In sum, it is exceedingly likely that any FTC final rule prohibiting the use of employee non-compete agreements will be tied up in legislation for years before it could become effective – if it survives.
Finally, courts are showing an unwillingness to enforce non-compete agreements in certain circumstances. In March 2022, the United States Court of Appeals for the Fifth Circuit affirmed a Louisiana federal district court’s decision holding that a non-compete entered into one month before an employee’s first day of employment was not enforceable. Louisiana’s restrictive covenant statute provides that non-compete agreements may only be entered into between “persons in employee-employer relationships.” Because the non-compete was entered into before the employee-employer relationship began, it was not enforceable. See Rouses Enterprises, L.L.C., v. Clapp, No. 21-30293, 2022 WL 686332 (5th Cir. Mar. 8, 2022).
Recommendations for Employers
For the present, employers in many states can still use non-compete agreements. However, they are under increasing scrutiny, and employers would be wise to review their agreements and evaluate their enforceability. Courts and governmental agencies routinely decline to enforce non-compete agreements if they find them unreasonably broad. Employers should consider the following issues:
- What is the business interest they are trying to protect? Non-compete agreements, where allowed, must only be used to protect legitimate business interests, like trade secrets or commercially sensitive information, specialized training, company good will or client relationships. Employers should be able to identify and articulate the business interests that require the protection of a non-compete agreement.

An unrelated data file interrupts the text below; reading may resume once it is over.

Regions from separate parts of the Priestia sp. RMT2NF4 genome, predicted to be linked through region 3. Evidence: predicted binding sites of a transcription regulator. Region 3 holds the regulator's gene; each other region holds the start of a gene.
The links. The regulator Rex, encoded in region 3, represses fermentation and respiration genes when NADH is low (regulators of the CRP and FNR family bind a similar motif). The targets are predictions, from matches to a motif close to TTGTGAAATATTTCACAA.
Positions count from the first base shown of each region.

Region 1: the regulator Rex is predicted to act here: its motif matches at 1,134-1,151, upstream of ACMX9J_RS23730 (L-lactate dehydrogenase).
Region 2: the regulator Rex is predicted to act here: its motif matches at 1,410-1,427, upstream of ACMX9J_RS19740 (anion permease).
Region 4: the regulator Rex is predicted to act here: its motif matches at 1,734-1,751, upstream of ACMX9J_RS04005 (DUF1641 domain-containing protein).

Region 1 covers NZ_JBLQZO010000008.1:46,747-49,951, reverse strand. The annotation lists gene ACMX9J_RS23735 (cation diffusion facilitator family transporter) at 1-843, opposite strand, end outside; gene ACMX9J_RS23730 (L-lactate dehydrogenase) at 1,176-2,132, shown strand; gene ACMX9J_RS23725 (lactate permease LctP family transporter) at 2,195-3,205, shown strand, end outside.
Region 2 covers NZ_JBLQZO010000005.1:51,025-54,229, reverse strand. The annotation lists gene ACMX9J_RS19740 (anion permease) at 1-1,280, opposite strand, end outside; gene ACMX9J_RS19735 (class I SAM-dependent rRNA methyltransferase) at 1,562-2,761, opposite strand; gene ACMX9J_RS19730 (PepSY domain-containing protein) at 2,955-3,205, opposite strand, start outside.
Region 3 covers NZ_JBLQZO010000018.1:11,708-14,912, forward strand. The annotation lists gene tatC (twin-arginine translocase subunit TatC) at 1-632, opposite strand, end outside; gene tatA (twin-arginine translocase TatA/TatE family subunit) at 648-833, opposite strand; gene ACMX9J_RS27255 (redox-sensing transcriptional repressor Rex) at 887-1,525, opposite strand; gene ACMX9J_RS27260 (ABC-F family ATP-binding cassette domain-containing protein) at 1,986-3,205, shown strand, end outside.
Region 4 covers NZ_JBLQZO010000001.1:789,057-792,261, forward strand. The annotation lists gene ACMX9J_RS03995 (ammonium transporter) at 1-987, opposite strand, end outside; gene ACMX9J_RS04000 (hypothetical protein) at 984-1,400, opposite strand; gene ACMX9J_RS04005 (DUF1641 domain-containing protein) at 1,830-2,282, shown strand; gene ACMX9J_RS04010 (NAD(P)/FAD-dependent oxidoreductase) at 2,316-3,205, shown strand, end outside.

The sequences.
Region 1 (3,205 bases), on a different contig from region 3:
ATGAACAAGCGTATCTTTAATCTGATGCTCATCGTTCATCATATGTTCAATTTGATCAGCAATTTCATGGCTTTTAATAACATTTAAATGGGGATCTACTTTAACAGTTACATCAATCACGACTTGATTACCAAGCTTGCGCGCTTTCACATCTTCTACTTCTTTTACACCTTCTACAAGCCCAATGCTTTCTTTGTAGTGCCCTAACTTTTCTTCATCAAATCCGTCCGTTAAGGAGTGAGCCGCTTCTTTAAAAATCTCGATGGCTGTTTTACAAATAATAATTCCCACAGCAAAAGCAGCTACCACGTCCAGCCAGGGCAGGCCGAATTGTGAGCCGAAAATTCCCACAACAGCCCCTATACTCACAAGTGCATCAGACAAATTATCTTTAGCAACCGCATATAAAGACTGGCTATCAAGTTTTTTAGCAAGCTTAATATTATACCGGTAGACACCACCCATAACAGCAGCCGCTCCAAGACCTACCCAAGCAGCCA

- Which employees really need to sign? Employers should only use non-compete agreements with employees whose departure would actually pose a risk to the business interests protected. Courts and governmental agencies have invalidated non-compete agreements signed by front-line fast food workers and manufacturing employees, security guards and other similar types of employees because their departure form the company did not really threaten any legitimate business interest.
- What is the law where you operate? Restrictions on non-compete agreements vary from state to state. These restrictions generally limit things like the length of time an agreement can last and the types of employees with whom they can be used. Employers who operate in multiple states need to ensure that their non-compete agreements meet the requirements in each relevant state. A “one size fits all” agreement is unlikely to work for multi-state employers.
Employers should also consider whether they can protect their interests with other kinds of agreements. The identification of the business interests requiring protection is helpful here. For example, if the employers concern is trade secret or proprietary information, carefully drafted confidentiality or non-use/non-disclosure agreements will protect that information. If employers are trying to protect intellectual property or inventions, they can use employee inventions agreements. If the employer’s concern is customer relationships or “good will,” narrowly drafted non-solicitation agreements may protect those relationships. Non-disclosures agreements, inventions agreements and non-solicitation agreement are all viewed more favorably by courts and government agencies than non-compete agreements.